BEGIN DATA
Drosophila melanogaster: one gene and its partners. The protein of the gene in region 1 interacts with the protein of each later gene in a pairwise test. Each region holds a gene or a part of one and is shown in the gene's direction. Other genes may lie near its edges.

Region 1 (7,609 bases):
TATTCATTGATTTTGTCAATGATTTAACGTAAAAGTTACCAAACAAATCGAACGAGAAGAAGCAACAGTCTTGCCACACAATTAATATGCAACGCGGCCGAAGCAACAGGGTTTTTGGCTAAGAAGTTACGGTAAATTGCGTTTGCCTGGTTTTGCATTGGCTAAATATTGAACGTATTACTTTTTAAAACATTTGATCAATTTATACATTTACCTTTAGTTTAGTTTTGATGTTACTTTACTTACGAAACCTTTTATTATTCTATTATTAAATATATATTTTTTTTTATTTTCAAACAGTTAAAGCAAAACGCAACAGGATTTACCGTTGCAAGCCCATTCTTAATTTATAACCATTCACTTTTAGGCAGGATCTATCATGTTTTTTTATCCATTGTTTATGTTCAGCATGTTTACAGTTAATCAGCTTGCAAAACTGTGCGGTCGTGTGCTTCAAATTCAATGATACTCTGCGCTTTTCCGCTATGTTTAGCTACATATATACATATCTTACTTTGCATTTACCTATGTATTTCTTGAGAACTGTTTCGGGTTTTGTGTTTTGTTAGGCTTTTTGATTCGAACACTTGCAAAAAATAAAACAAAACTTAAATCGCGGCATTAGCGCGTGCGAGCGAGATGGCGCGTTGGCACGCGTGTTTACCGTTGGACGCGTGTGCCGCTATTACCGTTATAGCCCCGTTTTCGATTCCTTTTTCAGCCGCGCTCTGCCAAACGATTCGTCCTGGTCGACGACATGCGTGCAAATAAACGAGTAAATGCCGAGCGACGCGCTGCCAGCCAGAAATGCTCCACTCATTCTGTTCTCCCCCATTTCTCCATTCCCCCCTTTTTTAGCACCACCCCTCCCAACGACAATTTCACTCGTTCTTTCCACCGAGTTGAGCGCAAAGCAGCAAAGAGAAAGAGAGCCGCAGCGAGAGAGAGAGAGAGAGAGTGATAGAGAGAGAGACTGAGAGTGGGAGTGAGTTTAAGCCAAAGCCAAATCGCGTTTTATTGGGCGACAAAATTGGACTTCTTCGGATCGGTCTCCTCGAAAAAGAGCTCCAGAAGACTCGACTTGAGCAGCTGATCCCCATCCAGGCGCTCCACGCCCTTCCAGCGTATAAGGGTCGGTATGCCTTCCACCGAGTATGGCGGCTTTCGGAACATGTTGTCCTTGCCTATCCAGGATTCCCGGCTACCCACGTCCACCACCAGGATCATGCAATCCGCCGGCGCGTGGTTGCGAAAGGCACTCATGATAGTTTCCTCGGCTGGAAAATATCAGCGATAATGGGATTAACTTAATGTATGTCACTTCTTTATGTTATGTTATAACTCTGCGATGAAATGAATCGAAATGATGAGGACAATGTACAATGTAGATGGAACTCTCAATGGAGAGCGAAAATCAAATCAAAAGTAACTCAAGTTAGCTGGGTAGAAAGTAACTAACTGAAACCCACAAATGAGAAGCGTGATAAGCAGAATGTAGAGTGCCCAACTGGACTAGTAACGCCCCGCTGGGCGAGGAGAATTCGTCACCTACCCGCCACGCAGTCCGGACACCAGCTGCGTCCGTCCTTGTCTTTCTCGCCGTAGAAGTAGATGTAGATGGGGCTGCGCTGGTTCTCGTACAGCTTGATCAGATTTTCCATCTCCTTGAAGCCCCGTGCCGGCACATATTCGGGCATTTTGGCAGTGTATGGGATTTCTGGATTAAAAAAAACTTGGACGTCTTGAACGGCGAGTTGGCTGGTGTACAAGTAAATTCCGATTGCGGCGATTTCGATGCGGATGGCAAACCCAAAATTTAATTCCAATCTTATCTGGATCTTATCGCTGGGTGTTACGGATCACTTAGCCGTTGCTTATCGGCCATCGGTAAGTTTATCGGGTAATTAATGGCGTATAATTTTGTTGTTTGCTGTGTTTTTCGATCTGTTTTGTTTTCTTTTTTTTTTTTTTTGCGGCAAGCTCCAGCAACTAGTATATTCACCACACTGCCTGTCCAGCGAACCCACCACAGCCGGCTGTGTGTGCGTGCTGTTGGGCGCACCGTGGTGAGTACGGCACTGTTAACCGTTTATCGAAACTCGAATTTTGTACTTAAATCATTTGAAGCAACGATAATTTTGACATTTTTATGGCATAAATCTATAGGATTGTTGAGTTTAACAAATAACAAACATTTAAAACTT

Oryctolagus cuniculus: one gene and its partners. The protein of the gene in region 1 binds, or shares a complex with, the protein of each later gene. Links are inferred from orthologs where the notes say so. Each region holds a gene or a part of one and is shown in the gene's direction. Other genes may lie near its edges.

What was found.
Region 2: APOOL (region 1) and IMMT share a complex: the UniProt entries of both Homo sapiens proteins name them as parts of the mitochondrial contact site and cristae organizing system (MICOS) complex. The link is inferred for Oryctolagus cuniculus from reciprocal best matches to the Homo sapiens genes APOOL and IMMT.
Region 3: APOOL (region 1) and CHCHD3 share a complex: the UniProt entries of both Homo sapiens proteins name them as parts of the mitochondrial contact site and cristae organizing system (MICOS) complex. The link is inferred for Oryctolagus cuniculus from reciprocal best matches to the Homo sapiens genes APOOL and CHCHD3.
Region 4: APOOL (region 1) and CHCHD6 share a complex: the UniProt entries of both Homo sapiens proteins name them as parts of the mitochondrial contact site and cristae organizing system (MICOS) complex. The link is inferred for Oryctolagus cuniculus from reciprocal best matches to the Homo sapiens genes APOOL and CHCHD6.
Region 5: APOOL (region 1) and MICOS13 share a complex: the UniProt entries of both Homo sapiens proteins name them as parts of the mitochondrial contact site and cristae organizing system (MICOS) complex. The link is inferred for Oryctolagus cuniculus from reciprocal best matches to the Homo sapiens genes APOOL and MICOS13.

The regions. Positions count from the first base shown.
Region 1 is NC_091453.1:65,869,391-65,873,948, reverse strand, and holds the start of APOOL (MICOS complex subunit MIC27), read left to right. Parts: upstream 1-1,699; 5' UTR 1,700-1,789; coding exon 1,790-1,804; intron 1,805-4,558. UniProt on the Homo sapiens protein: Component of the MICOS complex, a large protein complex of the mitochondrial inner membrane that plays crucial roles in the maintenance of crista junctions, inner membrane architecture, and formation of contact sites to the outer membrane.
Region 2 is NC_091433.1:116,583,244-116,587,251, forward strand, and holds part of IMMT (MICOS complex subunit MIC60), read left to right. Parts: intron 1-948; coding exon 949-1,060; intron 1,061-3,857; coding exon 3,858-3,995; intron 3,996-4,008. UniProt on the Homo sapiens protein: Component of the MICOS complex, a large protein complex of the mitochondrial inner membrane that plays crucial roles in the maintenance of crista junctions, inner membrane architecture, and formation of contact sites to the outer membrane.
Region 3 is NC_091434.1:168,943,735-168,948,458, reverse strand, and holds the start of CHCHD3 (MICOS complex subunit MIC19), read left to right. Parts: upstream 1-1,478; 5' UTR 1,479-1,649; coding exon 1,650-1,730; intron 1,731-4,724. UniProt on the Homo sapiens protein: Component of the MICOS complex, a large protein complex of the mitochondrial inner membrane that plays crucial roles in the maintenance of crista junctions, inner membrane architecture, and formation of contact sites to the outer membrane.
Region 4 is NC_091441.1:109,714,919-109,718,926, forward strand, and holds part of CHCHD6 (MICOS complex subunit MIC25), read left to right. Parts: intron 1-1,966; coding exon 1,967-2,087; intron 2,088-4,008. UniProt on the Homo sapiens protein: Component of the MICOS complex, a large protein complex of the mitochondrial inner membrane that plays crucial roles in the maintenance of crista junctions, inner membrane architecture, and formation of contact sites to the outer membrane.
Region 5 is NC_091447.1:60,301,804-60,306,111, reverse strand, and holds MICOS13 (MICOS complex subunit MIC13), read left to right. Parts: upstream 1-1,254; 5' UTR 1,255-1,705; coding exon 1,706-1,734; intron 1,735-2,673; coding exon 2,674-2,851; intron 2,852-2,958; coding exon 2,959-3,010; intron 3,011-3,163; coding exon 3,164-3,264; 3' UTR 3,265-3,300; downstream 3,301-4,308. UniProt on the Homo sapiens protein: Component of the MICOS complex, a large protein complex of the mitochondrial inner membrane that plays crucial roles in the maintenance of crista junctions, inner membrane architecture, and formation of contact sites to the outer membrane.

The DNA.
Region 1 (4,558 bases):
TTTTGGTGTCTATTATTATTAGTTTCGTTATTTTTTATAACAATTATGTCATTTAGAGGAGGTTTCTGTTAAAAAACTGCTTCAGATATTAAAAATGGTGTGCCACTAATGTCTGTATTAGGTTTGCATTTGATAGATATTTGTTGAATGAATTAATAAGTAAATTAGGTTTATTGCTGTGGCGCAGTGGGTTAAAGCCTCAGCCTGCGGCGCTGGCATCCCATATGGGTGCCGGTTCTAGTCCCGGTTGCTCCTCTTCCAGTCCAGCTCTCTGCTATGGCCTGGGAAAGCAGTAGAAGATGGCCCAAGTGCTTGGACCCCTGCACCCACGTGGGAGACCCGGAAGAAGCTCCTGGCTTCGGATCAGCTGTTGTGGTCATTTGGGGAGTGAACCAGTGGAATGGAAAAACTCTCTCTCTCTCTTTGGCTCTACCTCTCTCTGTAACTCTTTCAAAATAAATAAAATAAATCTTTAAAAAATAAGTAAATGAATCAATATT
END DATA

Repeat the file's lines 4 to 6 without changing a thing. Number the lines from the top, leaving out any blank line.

Oryctolagus cuniculus: one gene and its partners. The protein of the gene in region 1 binds, or shares a complex with, the protein of each later gene. Links are inferred from orthologs where the notes say so. Each region holds a gene or a part of one and is shown in the gene's direction. Other genes may lie near its edges.

What was found.
Region 2: APOOL (region 1) and IMMT share a complex: the UniProt entries of both Homo sapiens proteins name them as parts of the mitochondrial contact site and cristae organizing system (MICOS) complex. The link is inferred for Oryctolagus cuniculus from reciprocal best matches to the Homo sapiens genes APOOL and IMMT.